I can’t figure out why two year-olds get such a bad rap. I’ve got a two year-old and I keep waiting for the proverbial other shoe to drop. Frankly, I think it’s a lot easier than the 15- or 18-month stage, because they are finally able to articulate their wants and desires.They can tell you what is going on in their little minds, and that to me is a beautiful thing. Sure they still have their moments demonstrating independence in the grocery store, but what child doesn’t right? As far as I’m concerned, two isn’t so terrible.


  • Car: You can now use a forward-facing car seat in the back seat of the car.
  • Sleep: If still in a crib, ensure the mattress is on the lowest level. If your child can get out of the crib, you need to change to a bed. The fall from a crib is a safety hazard, obviously.
  • Smoking: Make sure your home and cars are smoke free zones. Also, check smoke alarms to ensure that they work properly and change batteries annually.
  • Water: Do not leave a child alone in the bathtub (even for a second to answer the phone). Empty all buckets of water and play pools.
  • Riding: Wear a helmet on all things a kid can ride (e.g., bicycles, tricycles, scooters, ATVs, as passengers on adult bicycles, etc.).
  • Childproof your home:
    Use outlet covers.
    Remove dangling telephone, electrical, and blind cords.
    Keep matches, cleaners, chemicals, and toxic household products out of reach. (TIP: Post poison control’s number near your phone: 1-800-222-1222)


  • Transition to low fat dairy products (e.g., milk, yogurt, and cheese).
  • Provide 3 meals and 2-3 nutritious snacks a day.
  • You have no limitations on what food to offer your child at this age. The key is offering your child a variety of nutritious foods.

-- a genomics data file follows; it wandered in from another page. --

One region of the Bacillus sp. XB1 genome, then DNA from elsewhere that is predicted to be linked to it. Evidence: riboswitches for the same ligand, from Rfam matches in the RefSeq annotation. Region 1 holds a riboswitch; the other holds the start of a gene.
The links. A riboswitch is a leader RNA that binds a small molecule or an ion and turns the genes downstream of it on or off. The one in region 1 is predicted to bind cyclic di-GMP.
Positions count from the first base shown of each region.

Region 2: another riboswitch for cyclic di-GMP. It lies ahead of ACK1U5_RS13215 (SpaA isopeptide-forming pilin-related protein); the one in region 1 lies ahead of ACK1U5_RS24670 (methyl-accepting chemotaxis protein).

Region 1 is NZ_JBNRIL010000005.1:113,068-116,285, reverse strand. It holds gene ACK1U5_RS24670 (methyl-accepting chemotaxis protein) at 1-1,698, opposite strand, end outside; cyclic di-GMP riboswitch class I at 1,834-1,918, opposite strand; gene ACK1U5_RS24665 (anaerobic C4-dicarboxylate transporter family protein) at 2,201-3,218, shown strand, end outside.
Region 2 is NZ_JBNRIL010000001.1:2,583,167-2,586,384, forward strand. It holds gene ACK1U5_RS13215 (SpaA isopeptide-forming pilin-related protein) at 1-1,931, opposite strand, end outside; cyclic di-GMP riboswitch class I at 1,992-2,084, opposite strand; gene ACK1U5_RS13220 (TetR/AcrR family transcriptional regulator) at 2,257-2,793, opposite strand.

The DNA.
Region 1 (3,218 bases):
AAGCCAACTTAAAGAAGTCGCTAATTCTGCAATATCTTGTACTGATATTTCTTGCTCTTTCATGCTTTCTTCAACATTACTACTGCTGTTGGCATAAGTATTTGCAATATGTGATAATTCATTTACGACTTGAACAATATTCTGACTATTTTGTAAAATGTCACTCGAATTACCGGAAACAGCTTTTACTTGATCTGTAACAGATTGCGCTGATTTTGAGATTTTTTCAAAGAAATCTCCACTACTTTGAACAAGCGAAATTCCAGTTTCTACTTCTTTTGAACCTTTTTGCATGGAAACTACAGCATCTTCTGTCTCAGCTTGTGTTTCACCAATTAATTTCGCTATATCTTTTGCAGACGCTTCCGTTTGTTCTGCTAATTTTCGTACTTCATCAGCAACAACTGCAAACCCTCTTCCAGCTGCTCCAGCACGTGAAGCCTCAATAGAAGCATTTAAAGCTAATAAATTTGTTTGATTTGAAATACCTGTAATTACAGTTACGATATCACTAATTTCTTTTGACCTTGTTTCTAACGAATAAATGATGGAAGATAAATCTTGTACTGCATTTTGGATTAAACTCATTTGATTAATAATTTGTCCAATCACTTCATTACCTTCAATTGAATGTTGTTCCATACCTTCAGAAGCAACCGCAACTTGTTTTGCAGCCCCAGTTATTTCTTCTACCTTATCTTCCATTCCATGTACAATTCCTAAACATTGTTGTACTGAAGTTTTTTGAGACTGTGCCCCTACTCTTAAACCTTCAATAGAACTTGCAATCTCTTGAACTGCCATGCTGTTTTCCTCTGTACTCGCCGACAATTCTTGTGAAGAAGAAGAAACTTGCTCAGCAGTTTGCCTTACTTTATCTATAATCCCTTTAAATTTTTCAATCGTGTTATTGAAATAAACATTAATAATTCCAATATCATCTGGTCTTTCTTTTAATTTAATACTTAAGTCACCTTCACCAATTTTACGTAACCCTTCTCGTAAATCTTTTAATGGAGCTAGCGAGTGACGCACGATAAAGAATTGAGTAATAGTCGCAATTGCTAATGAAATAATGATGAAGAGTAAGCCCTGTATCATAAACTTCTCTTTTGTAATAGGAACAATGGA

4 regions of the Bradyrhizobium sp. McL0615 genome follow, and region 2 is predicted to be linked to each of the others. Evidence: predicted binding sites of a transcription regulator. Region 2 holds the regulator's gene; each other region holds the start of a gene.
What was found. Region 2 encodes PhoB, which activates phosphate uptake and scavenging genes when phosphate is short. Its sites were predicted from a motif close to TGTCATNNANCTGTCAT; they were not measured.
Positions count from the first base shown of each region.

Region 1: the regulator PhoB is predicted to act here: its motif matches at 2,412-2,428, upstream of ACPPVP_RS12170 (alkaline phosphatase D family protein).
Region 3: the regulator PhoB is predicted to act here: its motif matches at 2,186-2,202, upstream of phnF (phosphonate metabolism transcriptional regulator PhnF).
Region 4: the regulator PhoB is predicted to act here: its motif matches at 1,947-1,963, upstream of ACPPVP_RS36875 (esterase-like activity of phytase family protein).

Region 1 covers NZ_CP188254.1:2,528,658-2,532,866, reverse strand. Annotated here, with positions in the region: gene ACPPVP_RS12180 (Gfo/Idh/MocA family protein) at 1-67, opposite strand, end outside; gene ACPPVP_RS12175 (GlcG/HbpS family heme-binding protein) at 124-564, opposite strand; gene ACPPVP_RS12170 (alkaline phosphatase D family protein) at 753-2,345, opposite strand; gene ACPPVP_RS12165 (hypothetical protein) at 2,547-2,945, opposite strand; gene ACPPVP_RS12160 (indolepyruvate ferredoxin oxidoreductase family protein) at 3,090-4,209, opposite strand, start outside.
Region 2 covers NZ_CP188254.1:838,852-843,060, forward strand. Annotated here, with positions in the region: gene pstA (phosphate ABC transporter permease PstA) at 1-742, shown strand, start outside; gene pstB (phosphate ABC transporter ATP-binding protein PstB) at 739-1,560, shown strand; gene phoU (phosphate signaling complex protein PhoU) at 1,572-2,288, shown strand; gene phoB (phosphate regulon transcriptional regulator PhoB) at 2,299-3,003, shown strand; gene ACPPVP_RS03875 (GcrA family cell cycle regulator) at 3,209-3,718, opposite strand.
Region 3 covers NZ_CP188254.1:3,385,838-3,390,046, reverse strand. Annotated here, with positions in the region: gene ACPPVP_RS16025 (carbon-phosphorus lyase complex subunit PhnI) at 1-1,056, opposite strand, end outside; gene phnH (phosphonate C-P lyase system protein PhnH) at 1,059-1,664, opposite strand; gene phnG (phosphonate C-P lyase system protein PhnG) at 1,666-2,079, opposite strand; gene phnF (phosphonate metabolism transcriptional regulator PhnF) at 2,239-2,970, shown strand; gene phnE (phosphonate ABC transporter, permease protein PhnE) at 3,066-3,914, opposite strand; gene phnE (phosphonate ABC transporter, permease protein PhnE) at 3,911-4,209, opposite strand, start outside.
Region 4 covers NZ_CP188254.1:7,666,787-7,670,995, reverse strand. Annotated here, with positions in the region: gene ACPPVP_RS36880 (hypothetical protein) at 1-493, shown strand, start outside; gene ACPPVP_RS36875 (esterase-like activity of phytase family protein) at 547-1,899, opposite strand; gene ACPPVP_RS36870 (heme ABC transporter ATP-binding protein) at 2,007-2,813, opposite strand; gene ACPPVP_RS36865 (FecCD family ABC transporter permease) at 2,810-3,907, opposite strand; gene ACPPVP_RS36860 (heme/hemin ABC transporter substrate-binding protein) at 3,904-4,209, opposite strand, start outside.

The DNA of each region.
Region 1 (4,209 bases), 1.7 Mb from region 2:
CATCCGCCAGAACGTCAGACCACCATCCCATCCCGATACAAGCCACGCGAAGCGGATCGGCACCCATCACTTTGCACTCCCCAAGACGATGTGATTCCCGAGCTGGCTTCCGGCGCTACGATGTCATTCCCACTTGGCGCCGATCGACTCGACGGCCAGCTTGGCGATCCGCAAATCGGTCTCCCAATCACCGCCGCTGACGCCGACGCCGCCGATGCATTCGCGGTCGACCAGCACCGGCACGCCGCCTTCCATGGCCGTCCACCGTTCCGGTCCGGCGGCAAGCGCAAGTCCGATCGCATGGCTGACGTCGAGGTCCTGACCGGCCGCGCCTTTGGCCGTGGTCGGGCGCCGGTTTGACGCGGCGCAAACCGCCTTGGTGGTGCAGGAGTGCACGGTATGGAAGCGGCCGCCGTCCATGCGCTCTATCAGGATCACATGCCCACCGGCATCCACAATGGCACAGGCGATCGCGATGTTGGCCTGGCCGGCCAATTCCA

• Limit the number of fats and sweets your child gets in a day. In addition, your child does not need juice, it is essentially fruit sugar. If you choose to give juice to your child, do so in limited quantities (e.g., 4 oz a day).
  • You choose the menu. I am a firm believer in good nutrition at an early age to build good lifetime eating habits. In addition, consider the fact that you are fueling your child’s growing brain. It is my opinion that we as a society are propagating this notion of ‘kid food’, e.g., mac n’ cheese, hot dogs, French fries, chicken nuggets. These have very little nutritional value. Instead, offer meats with good protein, fruits and vegetables with good vitamins, etc.
  • Eat meals as a family. Expect and enforce reasonable behavior, but do not force feeding. Provide a booster seat or high-chair so your child can be at table height.
  • Provide appropriate-sized utensils for your child to use.

Oral Health

  • Start brushing with fluoride toothpaste.
  • Brush teeth twice a day, morning and night. Your independent child will probably want to do this himself/herself. I have found the simple solution to this problem is investing in two tooth brushes, one for your child, one for mommy. Once your child is “done,” then mommy gets to finish to her satisfaction.
  • Schedule an appointment to see a dentist every 6 months.
  • Fluoride supplementation, this depends on the level of fluoride in the drinking water in the city where you live (your pediatrician or dentist can prescribe fluoride if needed).


  • Walking well, starting to run
  • Going up and down stairs (1 step at a time)
  • Kicks a ball
  • Stands tip toe
  • Imitates adults
  • Follow 2-step commands (more than one task; e.g., pick that up [step 1], and throw it in the garbage [step 2])
  • Stack 5-6 blocks
  • Say at least 20 words, 2-word phrases
  • Speech is 50% intelligible by a stranger
  • Makes horizontal and circular strokes with a crayon


  • Media Exposure: Limit total media time (TV, movies, video games) to no more than 2 hours a day; less than 1 hour is ideal. Watch programs together.
  • Sexual Education: Expect curiosity about genitals at this age. Use correct terms when making reference to anatomy.
  • Social Interactions: Reinforce limits, encourage self-expression, praise good behaviors, be consistent, read and play together.
  • Toilet Training: Begin when your child shows readiness.